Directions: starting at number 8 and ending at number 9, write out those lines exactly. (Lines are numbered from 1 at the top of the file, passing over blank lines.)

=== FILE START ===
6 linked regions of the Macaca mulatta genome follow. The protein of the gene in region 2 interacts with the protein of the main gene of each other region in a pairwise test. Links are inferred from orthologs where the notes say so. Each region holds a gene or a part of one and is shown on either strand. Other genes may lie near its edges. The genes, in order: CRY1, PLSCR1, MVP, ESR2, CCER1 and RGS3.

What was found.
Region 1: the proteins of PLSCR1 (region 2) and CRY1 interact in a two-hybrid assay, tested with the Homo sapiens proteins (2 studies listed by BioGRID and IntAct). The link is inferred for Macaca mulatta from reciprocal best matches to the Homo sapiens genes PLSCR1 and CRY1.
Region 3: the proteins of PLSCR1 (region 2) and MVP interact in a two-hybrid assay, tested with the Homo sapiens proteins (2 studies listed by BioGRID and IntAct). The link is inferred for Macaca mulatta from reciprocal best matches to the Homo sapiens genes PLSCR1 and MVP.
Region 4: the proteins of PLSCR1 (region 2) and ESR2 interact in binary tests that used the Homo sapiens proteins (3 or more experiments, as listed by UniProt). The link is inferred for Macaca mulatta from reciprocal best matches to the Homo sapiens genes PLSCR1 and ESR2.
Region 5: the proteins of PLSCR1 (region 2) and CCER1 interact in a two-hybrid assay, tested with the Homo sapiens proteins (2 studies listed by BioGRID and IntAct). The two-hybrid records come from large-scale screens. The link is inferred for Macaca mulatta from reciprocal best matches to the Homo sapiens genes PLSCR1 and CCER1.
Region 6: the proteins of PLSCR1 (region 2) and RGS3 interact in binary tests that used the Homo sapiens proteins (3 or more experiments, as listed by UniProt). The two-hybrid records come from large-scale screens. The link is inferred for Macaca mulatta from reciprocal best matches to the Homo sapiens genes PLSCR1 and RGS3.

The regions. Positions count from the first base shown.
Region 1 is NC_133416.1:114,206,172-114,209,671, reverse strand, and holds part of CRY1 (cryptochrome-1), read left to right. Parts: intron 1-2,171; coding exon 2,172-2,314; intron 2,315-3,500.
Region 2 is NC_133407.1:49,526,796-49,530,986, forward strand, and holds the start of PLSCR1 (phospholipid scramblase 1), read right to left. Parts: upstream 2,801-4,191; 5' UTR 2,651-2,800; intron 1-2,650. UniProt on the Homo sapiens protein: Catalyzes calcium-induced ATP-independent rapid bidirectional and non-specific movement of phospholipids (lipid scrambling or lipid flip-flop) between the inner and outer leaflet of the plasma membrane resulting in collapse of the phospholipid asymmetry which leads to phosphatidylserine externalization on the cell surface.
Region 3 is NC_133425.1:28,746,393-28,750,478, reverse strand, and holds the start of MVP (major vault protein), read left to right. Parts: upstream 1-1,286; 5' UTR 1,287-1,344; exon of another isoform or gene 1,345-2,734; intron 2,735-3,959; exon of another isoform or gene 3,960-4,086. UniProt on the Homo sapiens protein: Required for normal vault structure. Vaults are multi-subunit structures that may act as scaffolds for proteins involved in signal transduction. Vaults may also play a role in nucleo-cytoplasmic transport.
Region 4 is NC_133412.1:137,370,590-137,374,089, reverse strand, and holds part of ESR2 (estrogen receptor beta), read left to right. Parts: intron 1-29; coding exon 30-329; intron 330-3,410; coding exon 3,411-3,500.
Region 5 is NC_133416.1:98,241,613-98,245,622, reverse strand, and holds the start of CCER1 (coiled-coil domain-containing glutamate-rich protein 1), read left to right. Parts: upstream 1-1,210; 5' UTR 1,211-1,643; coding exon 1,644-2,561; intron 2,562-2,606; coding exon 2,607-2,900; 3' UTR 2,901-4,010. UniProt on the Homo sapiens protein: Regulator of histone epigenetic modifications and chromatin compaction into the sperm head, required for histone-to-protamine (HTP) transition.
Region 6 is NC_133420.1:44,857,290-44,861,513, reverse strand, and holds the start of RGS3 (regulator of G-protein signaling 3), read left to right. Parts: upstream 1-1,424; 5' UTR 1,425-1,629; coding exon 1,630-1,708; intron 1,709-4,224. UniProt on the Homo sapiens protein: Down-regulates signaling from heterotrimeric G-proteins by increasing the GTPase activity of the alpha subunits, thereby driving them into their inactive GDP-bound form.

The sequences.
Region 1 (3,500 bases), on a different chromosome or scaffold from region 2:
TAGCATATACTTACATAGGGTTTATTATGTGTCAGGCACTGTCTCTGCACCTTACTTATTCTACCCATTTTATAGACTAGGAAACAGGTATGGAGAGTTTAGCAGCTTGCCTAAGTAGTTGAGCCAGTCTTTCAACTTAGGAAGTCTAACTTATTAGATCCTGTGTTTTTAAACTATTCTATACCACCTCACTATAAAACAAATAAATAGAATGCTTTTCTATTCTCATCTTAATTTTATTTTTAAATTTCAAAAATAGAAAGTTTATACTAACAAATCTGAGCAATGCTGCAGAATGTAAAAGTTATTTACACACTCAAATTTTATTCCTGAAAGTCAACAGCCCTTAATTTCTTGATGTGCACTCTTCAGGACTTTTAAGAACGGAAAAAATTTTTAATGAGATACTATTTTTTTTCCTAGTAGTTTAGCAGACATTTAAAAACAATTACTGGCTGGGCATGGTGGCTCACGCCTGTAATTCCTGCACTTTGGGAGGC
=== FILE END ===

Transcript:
The regions. Positions count from the first base shown.
Region 1 is NC_133416.1:114,206,172-114,209,671, reverse strand, and holds part of CRY1 (cryptochrome-1), read left to right. Parts: intron 1-2,171; coding exon 2,172-2,314; intron 2,315-3,500.